Sunday, June 10, 2012

Sharing Paradise [3]

The Museum national d'Histoire naturelle is a vast place.  It sits at the top of the Jardin des Plantes, down in the 5th arrondisement.

Greeted by a whale

 Greeted by a whale...

Our neighbor from the States had spent two weeks in the Alps trying to avoid eating the marmots the scientists were studying.  Well, that was the joke, anyways.

She'd had a great time counting marmots, or whatever they did.

After arriving in Paris for a short stay, we learned she was interested in the paleontology museum at the jardin.  As we talked about it riding the bus over to the left bank, we talked a bit about the history of evolution exhibit we'd heard about in the near-by building.

We couldn't make up our minds.  So we wandered the jardin a bit and talked things over.  We knew we couldn't take in both buildings in the afternoon.

Greeted by an Elephant

Keeping watch over the gallery...
Practically flipping a coin, it was decided we should see the history of evolution.

It's worth a visit because the exhibits are extensive and detailed.

We learned the building was constructed after the owner (the king, if memory serves) had run out of space to hold and display all the stuffed animals he'd acquired.  I'm not talking about those small plushy cushy child's toys you see in the toy store, either.  I'm talking about the real deal.  Large animals.  Small.  Birds.  Mammals.  Serpants.  Fish.  Sharks.  Anything that wriggled, squiggled, or giggled.  If it could be collected (ie: shot, trapped, or captured), it will be found here.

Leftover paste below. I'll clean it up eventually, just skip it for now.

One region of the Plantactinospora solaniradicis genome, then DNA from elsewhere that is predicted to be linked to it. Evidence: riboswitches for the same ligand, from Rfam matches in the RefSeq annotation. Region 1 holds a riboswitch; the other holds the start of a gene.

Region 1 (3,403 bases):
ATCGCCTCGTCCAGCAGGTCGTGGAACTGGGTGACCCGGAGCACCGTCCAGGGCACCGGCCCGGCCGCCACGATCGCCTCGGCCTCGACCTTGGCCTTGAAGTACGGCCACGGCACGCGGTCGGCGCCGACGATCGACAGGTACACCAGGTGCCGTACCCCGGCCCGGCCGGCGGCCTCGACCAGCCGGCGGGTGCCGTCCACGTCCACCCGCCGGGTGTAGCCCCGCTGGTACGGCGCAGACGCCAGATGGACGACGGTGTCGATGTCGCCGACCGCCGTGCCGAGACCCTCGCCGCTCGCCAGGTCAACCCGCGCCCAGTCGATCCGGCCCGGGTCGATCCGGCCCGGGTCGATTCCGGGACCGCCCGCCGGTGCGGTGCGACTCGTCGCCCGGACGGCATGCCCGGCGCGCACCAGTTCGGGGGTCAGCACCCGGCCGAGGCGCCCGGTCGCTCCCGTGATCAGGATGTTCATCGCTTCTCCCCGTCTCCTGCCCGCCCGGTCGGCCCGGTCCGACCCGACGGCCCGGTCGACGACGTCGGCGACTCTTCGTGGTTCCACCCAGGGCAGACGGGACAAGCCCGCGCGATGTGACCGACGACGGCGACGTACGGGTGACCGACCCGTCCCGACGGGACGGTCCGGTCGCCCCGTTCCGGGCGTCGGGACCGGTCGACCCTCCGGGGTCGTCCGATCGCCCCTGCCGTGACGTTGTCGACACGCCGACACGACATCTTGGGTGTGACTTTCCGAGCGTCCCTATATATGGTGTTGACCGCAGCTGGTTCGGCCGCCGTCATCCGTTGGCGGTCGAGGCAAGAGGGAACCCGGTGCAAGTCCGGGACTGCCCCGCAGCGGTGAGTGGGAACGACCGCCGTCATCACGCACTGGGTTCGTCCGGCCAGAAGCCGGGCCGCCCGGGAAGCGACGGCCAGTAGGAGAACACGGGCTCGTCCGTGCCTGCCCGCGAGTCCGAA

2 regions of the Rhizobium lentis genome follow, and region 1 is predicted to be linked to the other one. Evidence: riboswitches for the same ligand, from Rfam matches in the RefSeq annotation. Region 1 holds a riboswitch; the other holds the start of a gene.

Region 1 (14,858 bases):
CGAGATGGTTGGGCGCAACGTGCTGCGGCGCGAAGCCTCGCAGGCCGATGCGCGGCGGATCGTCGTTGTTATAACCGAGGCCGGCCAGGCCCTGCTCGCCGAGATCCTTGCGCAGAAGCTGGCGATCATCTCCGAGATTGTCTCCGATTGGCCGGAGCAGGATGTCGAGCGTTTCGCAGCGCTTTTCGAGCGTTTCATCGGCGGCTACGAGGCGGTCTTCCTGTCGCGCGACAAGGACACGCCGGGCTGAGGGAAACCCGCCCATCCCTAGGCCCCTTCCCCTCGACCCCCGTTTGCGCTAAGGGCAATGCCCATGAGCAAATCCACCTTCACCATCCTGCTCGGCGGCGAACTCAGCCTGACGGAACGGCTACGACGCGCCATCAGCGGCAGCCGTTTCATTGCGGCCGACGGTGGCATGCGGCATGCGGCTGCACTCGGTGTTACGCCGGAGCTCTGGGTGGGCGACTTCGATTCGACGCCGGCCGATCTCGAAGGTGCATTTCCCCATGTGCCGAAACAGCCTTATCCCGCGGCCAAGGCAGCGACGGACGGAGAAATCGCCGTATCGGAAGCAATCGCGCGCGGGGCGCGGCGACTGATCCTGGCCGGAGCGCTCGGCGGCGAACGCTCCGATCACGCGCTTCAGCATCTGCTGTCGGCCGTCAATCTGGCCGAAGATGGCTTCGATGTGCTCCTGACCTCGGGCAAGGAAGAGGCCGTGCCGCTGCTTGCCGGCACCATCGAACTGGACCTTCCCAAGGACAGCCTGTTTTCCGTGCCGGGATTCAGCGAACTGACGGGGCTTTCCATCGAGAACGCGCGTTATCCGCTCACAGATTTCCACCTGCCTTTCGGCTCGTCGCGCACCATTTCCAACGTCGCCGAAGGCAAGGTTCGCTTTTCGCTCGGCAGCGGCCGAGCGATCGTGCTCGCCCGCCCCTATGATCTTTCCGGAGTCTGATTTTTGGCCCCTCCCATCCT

Perhaps the most amazing part of the exhibit was the Hall of Extinct Species.

Yes.  That's right.  Dead and never coming back to life animal species were on display.  Sadly, there are a rather large number of species never to wander the earth again.

Hall of Extinct Species

From the Hall of Extinct Species
Back in the day, I used to watch a TV show called "Dinosaurs."  It was a great show, filled with subtle and not so subtle plots lines and actor's lines.  It was subversive, as only Jim Henson could make it.

In one episode, a tasty animal was found to be down to the last breeding pair to be found anywhere.  One dinosaur rhetorically asks "aren't there any more?  After all, that's what more means, right?"

No.  Gone is gone.  Dead is dead.  Never to return is to never return.

Hall of Extinct Species
Dodo.  Extinct.  Gone.  Oh, so tasty.  Once upon a time. But no longer.
There were artifacts and models of the long gone and apparently well eaten Dodo.  The supporting evidences of man's destructive abilities were spread out around the edges and down the center of the adjoining room.

I was incredibly sad to see and read of what is no longer with us.

It underscored, for me, why we moved to France, sold our automobiles back in the States, and put our lives into 5 suitcases.  We are making a conscious decision to walk as lightly on the earth as possible, while living as full lives as possible.

What was it someone told me?  Ah, yes.  A scientist I know noted that if America lived as Europeans do, life on earth would be sustainable.  Indeed.  That's it.  Sustainability.  That's what we're after by living here.

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